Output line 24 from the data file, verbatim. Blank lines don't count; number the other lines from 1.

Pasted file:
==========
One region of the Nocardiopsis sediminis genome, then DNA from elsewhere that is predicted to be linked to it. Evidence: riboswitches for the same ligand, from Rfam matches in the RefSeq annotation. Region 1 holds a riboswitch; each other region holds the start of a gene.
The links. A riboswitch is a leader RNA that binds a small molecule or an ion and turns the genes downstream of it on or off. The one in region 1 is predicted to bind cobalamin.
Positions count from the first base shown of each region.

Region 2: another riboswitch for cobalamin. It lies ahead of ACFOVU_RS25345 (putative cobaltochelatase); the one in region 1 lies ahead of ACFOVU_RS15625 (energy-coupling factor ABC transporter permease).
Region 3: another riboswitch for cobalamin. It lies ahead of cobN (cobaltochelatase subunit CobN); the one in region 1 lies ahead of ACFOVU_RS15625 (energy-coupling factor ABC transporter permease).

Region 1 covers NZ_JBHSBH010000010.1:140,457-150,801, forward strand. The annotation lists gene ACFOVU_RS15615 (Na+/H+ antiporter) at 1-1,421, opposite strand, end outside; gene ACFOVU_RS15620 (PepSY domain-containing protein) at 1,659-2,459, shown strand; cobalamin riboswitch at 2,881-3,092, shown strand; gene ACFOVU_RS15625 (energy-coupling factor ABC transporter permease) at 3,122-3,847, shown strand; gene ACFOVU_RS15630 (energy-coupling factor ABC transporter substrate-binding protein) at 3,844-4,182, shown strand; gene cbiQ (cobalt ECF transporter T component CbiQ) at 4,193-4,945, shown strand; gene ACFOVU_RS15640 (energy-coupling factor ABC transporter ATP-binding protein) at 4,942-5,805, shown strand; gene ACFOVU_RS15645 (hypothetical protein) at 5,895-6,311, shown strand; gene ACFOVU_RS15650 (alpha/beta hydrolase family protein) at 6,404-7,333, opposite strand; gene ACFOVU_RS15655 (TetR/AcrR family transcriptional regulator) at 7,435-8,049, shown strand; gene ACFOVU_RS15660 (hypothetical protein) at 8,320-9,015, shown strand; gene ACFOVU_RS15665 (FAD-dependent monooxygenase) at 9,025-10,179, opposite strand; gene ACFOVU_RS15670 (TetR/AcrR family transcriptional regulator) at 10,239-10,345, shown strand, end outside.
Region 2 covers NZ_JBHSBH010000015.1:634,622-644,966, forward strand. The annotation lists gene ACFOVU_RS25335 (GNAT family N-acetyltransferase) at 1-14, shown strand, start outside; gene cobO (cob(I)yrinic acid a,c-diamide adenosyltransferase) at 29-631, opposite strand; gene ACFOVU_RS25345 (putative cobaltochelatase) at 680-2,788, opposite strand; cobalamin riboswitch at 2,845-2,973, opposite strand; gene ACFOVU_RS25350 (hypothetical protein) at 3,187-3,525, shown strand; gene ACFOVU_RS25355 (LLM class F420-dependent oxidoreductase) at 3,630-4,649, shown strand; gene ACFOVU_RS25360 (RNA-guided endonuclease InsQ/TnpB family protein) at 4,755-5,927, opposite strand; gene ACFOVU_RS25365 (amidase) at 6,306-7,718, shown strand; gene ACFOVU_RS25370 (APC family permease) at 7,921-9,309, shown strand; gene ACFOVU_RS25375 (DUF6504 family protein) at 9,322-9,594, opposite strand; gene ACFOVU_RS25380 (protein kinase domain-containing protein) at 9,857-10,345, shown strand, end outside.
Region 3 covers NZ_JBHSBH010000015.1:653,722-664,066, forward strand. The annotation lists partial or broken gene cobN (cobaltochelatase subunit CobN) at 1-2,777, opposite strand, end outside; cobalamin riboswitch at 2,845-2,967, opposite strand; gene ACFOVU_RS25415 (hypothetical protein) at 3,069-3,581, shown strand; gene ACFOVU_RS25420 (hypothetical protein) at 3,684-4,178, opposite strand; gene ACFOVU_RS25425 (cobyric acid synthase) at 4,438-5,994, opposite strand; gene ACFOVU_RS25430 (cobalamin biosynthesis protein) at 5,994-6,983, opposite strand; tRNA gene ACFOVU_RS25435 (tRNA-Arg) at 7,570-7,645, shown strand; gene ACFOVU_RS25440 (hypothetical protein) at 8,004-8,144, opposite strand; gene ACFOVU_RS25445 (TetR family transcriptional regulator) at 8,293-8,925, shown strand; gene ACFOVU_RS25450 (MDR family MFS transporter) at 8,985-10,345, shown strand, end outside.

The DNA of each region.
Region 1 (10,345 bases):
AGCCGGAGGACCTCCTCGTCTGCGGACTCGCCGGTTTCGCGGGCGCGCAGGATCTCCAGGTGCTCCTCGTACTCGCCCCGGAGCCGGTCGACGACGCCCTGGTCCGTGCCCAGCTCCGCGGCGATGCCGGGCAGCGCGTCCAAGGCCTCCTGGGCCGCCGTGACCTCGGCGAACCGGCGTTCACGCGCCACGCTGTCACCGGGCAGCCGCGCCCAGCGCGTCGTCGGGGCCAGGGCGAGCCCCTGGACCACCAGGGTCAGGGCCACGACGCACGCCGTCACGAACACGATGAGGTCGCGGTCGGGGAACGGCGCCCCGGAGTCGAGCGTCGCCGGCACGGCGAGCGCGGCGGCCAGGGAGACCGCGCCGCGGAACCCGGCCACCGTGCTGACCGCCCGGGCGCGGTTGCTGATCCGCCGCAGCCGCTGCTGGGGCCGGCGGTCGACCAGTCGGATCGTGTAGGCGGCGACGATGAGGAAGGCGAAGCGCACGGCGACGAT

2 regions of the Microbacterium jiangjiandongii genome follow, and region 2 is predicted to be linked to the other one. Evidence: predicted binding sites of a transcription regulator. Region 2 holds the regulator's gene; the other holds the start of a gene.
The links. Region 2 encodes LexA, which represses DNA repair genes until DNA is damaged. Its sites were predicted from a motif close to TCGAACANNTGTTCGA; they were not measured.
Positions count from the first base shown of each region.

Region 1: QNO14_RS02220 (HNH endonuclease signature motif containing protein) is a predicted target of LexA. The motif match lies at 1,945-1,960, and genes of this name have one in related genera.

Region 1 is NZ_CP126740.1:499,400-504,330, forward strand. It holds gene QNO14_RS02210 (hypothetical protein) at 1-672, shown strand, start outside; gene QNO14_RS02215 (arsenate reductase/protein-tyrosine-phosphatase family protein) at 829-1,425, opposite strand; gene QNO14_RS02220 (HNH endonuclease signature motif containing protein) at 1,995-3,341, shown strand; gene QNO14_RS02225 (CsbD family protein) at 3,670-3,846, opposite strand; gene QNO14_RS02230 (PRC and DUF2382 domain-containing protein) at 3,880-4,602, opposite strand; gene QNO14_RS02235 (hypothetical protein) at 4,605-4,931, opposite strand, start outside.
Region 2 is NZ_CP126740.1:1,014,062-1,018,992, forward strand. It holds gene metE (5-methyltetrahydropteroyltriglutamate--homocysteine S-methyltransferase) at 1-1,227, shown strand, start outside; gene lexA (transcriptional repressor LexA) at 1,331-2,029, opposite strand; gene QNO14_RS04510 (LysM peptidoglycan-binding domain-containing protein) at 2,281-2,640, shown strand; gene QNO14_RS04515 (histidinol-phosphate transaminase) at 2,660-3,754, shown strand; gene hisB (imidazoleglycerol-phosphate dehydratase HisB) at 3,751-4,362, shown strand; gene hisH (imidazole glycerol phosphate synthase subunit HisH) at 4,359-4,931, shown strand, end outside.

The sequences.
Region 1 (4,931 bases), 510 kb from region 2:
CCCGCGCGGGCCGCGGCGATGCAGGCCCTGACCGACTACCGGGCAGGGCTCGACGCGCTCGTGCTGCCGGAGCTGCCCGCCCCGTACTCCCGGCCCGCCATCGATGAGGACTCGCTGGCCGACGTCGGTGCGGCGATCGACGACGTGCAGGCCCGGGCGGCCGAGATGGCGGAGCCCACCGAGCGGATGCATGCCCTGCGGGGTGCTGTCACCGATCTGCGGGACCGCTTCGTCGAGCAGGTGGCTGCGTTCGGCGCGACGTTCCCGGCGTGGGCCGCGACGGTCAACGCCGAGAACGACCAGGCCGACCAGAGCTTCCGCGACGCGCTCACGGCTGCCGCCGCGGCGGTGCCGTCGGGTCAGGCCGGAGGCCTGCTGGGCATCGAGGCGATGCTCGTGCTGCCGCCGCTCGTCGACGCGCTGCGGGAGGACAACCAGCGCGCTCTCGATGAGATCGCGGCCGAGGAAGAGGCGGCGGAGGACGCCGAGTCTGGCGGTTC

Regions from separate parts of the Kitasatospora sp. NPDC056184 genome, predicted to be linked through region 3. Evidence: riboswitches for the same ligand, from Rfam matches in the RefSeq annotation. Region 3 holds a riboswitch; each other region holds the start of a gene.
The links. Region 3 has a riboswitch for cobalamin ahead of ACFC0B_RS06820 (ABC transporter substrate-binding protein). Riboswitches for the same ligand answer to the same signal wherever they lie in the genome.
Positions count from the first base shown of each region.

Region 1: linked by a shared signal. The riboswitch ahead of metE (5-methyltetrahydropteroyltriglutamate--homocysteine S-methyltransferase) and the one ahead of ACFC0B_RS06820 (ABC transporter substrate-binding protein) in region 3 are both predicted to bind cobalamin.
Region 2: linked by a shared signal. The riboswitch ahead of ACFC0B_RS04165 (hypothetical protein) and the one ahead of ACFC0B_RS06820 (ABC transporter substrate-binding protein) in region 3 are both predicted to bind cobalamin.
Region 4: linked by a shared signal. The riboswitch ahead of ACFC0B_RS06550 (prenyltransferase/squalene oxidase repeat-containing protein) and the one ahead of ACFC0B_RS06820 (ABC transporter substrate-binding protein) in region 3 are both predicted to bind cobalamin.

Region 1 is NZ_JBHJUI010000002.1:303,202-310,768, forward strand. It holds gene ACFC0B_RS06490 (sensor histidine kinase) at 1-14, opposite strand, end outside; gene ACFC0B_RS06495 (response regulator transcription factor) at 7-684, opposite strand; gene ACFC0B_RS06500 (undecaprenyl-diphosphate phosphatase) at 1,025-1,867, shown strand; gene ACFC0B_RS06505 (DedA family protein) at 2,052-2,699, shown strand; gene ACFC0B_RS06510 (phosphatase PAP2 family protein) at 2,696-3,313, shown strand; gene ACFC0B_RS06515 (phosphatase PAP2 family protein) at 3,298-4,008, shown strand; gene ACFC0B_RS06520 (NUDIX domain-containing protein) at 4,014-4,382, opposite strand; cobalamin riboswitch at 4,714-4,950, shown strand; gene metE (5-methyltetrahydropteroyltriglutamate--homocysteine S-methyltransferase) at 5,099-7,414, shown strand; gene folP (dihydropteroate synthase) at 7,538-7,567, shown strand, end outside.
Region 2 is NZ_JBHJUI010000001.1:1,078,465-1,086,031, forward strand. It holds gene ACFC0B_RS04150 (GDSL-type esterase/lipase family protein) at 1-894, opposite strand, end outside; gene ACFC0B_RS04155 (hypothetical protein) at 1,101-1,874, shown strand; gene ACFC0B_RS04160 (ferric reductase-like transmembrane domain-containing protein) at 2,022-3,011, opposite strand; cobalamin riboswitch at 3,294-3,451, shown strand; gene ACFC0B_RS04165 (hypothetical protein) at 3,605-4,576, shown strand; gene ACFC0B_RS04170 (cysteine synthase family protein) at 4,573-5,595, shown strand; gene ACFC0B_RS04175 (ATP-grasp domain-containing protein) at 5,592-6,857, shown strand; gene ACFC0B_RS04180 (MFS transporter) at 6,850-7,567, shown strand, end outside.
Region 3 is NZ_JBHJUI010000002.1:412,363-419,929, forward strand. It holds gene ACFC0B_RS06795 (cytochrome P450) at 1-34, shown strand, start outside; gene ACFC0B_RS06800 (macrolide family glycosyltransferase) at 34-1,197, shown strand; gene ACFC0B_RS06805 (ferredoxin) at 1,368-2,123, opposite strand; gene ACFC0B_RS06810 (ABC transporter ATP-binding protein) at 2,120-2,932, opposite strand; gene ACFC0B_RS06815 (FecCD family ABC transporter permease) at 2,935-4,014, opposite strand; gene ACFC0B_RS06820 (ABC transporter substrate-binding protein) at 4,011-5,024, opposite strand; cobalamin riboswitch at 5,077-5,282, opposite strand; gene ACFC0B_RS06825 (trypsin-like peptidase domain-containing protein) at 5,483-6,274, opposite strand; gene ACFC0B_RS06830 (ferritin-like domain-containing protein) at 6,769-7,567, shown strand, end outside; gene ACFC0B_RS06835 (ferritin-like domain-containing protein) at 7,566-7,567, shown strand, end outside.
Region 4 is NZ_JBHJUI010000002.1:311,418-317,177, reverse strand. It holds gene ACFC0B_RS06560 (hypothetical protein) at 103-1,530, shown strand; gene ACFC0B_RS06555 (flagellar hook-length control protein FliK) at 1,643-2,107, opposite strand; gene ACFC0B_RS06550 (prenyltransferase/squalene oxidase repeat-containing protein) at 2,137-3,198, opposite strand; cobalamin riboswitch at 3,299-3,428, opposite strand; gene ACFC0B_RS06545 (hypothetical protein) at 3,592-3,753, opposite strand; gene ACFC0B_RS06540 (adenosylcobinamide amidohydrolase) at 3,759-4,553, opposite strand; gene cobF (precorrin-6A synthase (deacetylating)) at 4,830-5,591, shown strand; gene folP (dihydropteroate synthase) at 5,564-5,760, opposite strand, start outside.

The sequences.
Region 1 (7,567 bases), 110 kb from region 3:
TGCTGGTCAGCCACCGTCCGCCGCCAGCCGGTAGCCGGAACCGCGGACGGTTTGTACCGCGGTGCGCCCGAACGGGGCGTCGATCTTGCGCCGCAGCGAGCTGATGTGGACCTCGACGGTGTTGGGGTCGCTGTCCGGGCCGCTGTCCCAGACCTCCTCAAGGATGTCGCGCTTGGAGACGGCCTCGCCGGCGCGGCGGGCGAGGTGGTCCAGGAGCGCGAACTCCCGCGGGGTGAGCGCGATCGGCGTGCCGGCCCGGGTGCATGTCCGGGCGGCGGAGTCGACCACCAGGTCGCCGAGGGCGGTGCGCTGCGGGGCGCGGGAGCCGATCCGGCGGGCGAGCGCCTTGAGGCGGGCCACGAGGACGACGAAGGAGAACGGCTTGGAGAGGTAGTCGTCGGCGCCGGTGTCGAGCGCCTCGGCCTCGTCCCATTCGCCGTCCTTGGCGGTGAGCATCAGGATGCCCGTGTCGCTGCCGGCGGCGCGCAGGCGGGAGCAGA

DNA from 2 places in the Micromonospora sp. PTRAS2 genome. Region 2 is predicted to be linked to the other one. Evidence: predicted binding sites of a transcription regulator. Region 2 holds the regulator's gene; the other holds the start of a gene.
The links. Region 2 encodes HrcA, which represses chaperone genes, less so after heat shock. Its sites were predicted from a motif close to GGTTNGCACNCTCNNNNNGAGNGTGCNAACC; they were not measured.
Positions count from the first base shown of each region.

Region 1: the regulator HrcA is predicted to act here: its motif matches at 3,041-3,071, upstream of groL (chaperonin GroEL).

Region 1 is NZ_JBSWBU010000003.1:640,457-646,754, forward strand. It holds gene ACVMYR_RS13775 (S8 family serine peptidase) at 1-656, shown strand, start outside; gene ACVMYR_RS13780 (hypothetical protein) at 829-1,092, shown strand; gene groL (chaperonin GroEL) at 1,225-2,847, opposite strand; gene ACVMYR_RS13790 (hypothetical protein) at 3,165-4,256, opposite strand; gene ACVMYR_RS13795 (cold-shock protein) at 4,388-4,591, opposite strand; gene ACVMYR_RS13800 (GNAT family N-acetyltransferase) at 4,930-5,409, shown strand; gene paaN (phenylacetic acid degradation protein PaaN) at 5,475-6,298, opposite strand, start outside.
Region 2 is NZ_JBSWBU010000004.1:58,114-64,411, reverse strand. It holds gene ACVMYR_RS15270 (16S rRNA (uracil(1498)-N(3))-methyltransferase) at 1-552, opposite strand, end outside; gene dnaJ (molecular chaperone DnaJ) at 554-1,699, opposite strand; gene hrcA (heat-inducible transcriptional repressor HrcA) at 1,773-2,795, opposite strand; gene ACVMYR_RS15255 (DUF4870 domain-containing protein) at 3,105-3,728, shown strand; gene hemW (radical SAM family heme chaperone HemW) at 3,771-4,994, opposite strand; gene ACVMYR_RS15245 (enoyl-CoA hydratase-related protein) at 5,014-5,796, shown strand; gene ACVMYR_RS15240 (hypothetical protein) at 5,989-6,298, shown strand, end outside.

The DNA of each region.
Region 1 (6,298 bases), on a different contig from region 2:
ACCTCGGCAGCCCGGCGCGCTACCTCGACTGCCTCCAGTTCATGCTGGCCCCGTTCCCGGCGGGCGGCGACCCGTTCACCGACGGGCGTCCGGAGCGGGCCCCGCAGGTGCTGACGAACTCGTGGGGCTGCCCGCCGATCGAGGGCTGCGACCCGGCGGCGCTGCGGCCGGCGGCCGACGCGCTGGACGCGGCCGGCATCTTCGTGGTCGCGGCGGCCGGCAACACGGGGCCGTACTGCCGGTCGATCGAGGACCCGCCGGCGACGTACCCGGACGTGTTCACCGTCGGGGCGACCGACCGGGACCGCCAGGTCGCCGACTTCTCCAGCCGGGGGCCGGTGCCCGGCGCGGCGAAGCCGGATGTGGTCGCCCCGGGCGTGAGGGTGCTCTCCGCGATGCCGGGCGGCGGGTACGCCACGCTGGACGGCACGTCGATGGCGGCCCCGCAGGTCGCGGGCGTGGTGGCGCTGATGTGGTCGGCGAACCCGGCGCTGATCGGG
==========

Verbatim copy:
Region 1: linked by a shared signal. The riboswitch ahead of metE (5-methyltetrahydropteroyltriglutamate--homocysteine S-methyltransferase) and the one ahead of ACFC0B_RS06820 (ABC transporter substrate-binding protein) in region 3 are both predicted to bind cobalamin.